April 23 2014 Latest news:
Thursday, December 5, 2013
A royal charter for press regulation proposals has been branded “state licensing” by a Norfolk MP, during a debate calling on the government to withdraw its plans and allow the press to regulate itself.
South Norfolk MP Richard Bacon, who was one of 15 MPs to vote against a new system of punitive exemplary damages, said he hoped to hear the “sound of back-pedalling” from culture minister Ed Vaizey.
The cross-party royal charter, underpinning a new press regulator, was approved by the Privy Council in October despite a legal bid by newspaper publishers to prevent it, which was turned down by High Court judges.
Industry body, the Newspaper Society has said the regional press would not back the charter and will instead push forward with its own plans for a new system of regulation, which would be called the Independent Press Standards Organisation (IPSO).
Culture secretary Maria Miller indicated last month that the royal charter could become redundant if an effective system of self-regulation was brought in.
Tory MP Richard Drax, who called for the debate, said the IPSO regulations, which most newspaper editors and publishers, including Archant Norfolk, whose flagship titles include the Eastern Daily Press and East Anglian Daily Times, are willing to sign up to were “tough”.
He said they were independent of both politicians and the press.
“For example, no editor would be allowed on the arbitration panel, and potentially crippling financial penalties of up to £1m could be placed on titles that step out of line. Far from being toothless, the regulations would bring swift and fair redress to those who have been badly treated.”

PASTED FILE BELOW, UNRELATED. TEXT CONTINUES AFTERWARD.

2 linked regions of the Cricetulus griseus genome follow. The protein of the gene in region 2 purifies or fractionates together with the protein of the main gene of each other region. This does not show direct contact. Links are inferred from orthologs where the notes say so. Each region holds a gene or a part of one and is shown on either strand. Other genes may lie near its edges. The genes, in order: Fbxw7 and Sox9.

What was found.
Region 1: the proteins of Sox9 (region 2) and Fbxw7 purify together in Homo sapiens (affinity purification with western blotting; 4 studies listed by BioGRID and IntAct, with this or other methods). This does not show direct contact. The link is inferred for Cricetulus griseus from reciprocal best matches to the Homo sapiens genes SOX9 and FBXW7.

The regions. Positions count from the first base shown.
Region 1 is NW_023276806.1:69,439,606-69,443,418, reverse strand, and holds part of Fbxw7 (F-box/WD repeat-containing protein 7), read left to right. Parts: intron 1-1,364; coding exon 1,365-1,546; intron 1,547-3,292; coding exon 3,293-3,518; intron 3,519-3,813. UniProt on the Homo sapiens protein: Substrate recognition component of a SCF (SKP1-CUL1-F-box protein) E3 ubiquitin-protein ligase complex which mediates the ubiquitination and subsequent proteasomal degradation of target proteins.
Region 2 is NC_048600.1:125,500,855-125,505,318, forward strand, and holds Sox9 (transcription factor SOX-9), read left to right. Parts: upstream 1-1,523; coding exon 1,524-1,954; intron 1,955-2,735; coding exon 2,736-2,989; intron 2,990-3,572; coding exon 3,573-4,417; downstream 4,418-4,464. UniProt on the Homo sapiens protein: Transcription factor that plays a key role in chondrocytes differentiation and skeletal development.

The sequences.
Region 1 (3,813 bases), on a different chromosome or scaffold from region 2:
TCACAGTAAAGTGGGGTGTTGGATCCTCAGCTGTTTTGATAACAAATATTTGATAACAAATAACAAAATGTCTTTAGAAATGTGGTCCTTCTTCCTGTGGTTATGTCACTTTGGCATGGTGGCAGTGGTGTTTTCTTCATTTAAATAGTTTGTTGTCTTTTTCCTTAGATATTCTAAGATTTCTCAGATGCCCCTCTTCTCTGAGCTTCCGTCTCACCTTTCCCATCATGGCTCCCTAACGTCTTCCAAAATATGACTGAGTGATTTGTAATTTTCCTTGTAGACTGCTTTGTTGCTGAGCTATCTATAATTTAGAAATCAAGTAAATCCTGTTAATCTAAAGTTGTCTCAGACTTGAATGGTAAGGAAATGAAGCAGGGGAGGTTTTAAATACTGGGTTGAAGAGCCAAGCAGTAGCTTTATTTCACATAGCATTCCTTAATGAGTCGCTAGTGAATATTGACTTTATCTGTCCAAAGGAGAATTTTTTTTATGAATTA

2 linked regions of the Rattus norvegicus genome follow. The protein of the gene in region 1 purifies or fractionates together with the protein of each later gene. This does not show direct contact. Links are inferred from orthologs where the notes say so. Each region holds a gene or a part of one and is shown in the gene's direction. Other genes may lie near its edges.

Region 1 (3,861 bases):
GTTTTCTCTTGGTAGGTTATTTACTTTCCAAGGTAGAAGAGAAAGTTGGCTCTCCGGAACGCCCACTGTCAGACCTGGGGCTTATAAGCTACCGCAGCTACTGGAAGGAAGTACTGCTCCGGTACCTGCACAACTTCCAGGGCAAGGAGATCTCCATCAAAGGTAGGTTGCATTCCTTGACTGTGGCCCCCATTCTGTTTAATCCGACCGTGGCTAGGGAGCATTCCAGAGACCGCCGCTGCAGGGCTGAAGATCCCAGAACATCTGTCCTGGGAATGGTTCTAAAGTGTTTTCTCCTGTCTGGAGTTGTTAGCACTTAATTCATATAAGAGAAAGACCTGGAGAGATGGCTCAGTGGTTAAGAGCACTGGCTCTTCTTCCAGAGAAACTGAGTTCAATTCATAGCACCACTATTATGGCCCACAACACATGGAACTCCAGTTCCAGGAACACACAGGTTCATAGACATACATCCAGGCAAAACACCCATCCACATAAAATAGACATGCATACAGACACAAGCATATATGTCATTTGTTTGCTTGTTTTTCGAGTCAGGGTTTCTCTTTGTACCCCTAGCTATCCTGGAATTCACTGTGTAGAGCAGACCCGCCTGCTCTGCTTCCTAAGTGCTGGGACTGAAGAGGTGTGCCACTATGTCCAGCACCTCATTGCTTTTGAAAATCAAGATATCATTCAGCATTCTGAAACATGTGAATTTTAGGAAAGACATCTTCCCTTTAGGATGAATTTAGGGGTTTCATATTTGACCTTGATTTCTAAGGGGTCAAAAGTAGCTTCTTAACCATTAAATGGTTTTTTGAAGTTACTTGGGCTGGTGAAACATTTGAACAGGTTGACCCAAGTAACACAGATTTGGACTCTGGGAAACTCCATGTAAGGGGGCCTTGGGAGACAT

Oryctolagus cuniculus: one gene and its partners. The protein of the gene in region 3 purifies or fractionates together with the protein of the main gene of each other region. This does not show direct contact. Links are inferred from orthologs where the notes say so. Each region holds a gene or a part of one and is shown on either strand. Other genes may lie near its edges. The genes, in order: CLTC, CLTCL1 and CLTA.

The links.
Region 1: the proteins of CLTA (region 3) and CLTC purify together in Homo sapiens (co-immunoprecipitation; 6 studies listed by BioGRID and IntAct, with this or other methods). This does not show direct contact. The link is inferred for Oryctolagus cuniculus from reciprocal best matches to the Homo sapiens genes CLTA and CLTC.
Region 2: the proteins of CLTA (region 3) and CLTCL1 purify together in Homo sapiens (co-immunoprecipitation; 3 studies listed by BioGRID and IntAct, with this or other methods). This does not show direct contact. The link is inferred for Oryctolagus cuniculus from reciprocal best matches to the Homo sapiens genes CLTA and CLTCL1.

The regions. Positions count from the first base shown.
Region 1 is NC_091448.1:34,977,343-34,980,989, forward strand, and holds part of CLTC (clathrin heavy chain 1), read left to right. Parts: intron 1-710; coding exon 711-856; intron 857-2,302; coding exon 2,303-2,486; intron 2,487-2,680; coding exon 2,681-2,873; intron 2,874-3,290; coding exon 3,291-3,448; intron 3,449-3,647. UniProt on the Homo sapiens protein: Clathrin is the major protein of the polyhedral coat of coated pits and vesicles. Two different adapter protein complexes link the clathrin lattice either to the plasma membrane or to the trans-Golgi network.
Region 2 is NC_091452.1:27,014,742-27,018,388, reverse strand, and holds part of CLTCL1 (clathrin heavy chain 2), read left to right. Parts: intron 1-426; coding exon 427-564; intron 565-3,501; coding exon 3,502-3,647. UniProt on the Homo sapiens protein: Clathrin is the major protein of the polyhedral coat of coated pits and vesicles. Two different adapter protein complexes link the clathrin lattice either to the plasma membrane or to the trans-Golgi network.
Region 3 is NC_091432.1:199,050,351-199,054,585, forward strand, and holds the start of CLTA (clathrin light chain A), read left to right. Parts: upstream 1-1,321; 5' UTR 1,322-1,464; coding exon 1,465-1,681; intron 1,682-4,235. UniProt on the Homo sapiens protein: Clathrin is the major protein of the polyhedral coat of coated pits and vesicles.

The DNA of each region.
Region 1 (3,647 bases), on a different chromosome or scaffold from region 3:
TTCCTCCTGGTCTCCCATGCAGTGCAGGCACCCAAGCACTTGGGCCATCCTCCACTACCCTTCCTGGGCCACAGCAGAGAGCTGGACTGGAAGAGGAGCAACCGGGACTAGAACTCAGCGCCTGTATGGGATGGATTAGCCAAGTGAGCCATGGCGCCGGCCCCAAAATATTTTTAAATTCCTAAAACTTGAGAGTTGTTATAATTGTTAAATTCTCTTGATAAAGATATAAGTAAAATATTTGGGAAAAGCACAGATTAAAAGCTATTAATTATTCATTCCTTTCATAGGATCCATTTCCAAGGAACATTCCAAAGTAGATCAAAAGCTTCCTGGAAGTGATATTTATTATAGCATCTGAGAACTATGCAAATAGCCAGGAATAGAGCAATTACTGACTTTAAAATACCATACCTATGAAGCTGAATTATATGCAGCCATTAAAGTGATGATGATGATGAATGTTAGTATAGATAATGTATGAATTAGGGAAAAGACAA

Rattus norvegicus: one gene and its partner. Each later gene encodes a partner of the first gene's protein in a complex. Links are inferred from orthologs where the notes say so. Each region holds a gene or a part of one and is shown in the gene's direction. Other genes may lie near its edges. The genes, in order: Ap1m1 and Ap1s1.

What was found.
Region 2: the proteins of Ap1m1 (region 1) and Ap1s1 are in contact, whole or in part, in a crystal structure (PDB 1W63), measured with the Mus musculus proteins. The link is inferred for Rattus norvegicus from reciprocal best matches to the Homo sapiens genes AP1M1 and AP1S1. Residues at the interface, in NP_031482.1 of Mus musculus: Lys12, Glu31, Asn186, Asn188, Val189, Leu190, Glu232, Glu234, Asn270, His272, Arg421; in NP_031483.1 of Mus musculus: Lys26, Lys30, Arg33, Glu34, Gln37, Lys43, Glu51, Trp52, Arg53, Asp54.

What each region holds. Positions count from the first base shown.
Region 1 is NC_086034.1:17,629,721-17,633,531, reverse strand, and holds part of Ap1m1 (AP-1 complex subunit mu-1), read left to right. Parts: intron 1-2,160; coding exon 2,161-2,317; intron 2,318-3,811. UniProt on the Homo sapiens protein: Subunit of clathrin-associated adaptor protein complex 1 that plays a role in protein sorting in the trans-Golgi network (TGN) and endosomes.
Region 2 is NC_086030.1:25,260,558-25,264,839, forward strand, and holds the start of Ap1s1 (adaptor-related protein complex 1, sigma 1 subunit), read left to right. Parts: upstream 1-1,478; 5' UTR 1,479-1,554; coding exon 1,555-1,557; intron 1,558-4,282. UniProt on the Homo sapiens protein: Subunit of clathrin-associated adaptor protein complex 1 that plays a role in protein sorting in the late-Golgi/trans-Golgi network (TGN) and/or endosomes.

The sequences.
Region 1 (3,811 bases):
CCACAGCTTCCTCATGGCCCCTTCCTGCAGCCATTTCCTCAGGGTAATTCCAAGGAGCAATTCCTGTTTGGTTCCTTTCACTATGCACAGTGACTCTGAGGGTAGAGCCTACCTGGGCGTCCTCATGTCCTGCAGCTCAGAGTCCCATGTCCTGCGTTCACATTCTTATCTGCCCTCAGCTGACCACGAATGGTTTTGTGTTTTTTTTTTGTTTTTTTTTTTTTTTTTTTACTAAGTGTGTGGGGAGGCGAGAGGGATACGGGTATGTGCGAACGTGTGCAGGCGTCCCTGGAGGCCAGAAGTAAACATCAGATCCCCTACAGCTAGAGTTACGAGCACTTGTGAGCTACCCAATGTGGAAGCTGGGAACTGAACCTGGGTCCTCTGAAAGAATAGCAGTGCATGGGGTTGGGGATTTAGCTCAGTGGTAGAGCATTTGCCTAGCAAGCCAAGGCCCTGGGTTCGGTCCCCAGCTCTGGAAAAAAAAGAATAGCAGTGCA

Mr Bacon told the Westminster Hall debate: “There should be no doubt that what the government propose is state licensing.”
He added: “The legal underpinning by statute – it might be divided between various bits of architecture, but the effect is the same – would mean that those who do not sign up, and they alone and they uniquely, will be exposed to exemplary damages.
“We have the expression ‘a free press’ for a reason. The people who are prepared to toy with these new ideas bring to mind the expression of George Orwell, who spoke of ‘playing with fire by people who don’t even know that fire is hot’.”
Questioned on whether he had read the whole of the newspapers’ alternative charter Mr Vaizey, who was answering the debate on behalf of the government, admitted he had “not read every word”.
But he added that he had “examined the principles and been briefed on the matter”.
He said it was important to stress that the press royal charter could not simply be changed by government ministers without recourse to Parliament, unlike all other charters.
“In the case of this charter, safeguards have purposefully been put in place to stop any such meddling,” he said.
He added: “All three main parties have agreed that the royal charter is the best way to deliver the recognition body that Leveson recommended.
“The charter itself will not play any direct role in regulating the press. It is there simply to recognise and periodically review any independent self-regulator.”
What do you think of the government and the industry plans to regulate the press? Write (giving your full contact details) to: The Letters Editor, EDP, Prospect House, Rouen Road, Norwich NR1 1RE or email EDPLetters@archant.co.uk